1740, in the 60th year of his age. I know not what year he 
entered into ofiice in Coggeshall, or whether there was any 


one between Mr. Gouge and him. Mr. John Farmer, brother 
to the celebrated Hugh Farmer, was ordained pastor, March 
28th, 1739. His mother was daughter of Mr. Hugh Owen, 
one of the ejected ministers, and he received, it is probable, 
as his brother did, his classical education from Dr. Charles 
Owen, of Warrington, and prosecuted his academical studies 
afterwards under Dr. Doddridge. In 1730, he was chosen 
assistant to Mr. Rawlin, at Fetter-lane, and continued in that 
situation till he removed to Coggeshall. He published a 
volume of Sermons in 1756, which possess some merit, but 
are now little known. In consequence of mental derange- 
ment, he was rendered incapable of any stated ministerial ser- 
vice, and several years before his death retired to London. 
He is said to have a been a very excellent Greek scholar. —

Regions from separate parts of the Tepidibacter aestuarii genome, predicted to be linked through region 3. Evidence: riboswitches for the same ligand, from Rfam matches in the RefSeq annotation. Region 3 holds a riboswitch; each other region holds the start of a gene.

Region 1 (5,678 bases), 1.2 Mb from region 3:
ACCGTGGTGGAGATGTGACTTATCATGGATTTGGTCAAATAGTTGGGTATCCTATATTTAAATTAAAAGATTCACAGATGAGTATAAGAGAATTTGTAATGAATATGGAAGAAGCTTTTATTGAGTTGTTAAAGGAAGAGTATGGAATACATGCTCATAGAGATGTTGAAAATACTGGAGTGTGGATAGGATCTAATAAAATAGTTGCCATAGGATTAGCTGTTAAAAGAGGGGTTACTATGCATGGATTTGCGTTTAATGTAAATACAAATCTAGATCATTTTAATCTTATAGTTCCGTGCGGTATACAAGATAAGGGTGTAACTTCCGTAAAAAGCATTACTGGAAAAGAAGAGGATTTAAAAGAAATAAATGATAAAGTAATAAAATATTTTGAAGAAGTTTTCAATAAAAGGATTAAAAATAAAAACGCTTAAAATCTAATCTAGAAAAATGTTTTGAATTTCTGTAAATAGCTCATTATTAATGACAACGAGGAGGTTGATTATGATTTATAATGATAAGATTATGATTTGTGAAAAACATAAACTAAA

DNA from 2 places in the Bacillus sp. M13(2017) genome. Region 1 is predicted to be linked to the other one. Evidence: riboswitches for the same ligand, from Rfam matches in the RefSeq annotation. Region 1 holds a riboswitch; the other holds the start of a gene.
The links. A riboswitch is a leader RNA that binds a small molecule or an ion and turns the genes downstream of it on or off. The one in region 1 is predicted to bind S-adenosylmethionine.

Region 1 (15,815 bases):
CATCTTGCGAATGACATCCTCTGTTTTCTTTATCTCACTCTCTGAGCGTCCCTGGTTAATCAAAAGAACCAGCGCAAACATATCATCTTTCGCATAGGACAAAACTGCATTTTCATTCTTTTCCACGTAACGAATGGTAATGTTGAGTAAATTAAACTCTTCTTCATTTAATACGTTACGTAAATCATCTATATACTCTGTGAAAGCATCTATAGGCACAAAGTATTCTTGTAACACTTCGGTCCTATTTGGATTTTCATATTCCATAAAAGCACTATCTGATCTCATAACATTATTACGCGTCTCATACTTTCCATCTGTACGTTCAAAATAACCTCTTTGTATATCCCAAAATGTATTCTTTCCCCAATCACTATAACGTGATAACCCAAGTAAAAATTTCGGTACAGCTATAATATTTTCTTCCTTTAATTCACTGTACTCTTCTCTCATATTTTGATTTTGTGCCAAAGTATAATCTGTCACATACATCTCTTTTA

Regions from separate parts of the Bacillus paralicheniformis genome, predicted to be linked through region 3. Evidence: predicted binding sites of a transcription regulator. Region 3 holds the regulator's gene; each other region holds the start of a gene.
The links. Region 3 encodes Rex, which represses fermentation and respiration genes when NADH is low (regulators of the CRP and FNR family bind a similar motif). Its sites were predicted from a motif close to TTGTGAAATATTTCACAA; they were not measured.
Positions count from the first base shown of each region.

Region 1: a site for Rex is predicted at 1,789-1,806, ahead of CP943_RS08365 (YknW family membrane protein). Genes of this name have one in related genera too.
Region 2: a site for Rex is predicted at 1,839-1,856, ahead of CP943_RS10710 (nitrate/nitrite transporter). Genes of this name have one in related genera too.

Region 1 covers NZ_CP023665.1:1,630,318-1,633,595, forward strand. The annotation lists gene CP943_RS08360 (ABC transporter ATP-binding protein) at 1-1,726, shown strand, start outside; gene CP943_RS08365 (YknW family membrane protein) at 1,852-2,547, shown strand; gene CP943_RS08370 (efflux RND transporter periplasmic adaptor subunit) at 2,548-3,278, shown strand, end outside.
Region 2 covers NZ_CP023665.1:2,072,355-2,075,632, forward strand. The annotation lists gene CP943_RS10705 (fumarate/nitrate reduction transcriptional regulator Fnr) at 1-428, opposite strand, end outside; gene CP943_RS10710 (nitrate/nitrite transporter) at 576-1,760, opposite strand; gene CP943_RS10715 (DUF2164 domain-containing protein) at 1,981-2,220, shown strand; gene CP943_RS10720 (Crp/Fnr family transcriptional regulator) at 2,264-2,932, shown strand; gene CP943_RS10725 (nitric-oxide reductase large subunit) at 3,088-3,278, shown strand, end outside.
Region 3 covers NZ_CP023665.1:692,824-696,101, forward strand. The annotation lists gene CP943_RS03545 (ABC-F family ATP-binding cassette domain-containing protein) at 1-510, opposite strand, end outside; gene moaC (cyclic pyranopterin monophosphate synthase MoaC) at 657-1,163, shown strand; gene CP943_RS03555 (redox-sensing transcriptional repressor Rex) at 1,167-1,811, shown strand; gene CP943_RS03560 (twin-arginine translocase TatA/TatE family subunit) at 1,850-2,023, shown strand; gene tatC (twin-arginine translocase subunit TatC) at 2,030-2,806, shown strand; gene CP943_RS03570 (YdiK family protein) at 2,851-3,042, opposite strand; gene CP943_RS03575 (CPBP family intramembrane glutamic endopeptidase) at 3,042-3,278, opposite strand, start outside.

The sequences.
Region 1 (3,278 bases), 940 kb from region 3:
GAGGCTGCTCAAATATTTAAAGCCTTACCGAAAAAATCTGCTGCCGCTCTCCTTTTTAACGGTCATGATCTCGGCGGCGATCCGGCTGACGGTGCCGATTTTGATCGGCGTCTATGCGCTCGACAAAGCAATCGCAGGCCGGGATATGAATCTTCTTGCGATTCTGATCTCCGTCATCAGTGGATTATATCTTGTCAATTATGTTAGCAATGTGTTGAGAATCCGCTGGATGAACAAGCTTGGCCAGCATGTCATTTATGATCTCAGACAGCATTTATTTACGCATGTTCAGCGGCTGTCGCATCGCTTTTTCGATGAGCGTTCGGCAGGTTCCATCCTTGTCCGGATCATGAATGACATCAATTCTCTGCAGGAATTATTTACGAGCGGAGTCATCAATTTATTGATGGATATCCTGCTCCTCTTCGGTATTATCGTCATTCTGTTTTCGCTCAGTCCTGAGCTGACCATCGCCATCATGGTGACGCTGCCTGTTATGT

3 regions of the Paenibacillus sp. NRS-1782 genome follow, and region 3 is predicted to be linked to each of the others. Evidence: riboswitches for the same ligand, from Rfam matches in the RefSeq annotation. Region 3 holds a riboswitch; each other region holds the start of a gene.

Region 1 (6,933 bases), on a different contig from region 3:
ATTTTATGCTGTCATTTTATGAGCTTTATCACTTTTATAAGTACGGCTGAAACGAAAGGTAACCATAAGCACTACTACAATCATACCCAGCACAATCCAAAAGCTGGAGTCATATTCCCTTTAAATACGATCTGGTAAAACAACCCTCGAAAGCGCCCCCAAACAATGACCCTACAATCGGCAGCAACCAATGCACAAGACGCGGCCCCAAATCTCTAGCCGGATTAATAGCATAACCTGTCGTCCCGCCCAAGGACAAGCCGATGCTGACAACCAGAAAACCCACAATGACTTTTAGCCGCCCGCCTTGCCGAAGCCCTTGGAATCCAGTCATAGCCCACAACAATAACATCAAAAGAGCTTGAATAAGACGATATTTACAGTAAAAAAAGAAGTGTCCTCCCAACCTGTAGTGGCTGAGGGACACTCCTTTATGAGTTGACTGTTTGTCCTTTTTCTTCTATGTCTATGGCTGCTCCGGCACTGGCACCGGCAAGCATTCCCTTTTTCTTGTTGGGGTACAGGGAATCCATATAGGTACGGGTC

(Life of Hugh Farmer, and Wilson's Hist, of Diss. Churches, 
vol. iii. p. 457.) 

It is uncertain in what year Mr. Henry Petto succeeded 
Mr. Farmer; but he died in 1776, or 1777. Mr. Mordecai 
Andrews was ordained about 1774, and died at Southamp- 
ton, in September, 1799. Mr. J. Fielding went to Coggeshall 
in 1797. In his time, a very unpleasant difference took 
place between the church and him, in consequence of which, 
some pamphlets were published ; — the church books were 
lost, which has prevented me from obtaining more particular 
information of the state of the church during the last cen- 
tury ; and Mr. Fielding was finally necessitated to retire. 
Mr. Algernon Wells, from Hoxton academy, went to Cogges- 
hall, in 1818, and was ordained to the pastoral office on the 
7th of April, 1819. The church and congregation are again 
in a promising state. 


The Doctor's immediate successor was his colleague, Mr.' 
Clarkson, who died in 1686. Isaac Loeffs, who had been 
colleague for some time with Mr. Clarkson, succeeded him 
as sole pastor, and died in 1689. Of bx)th these excellent 
men, we have already given some account. The next pastor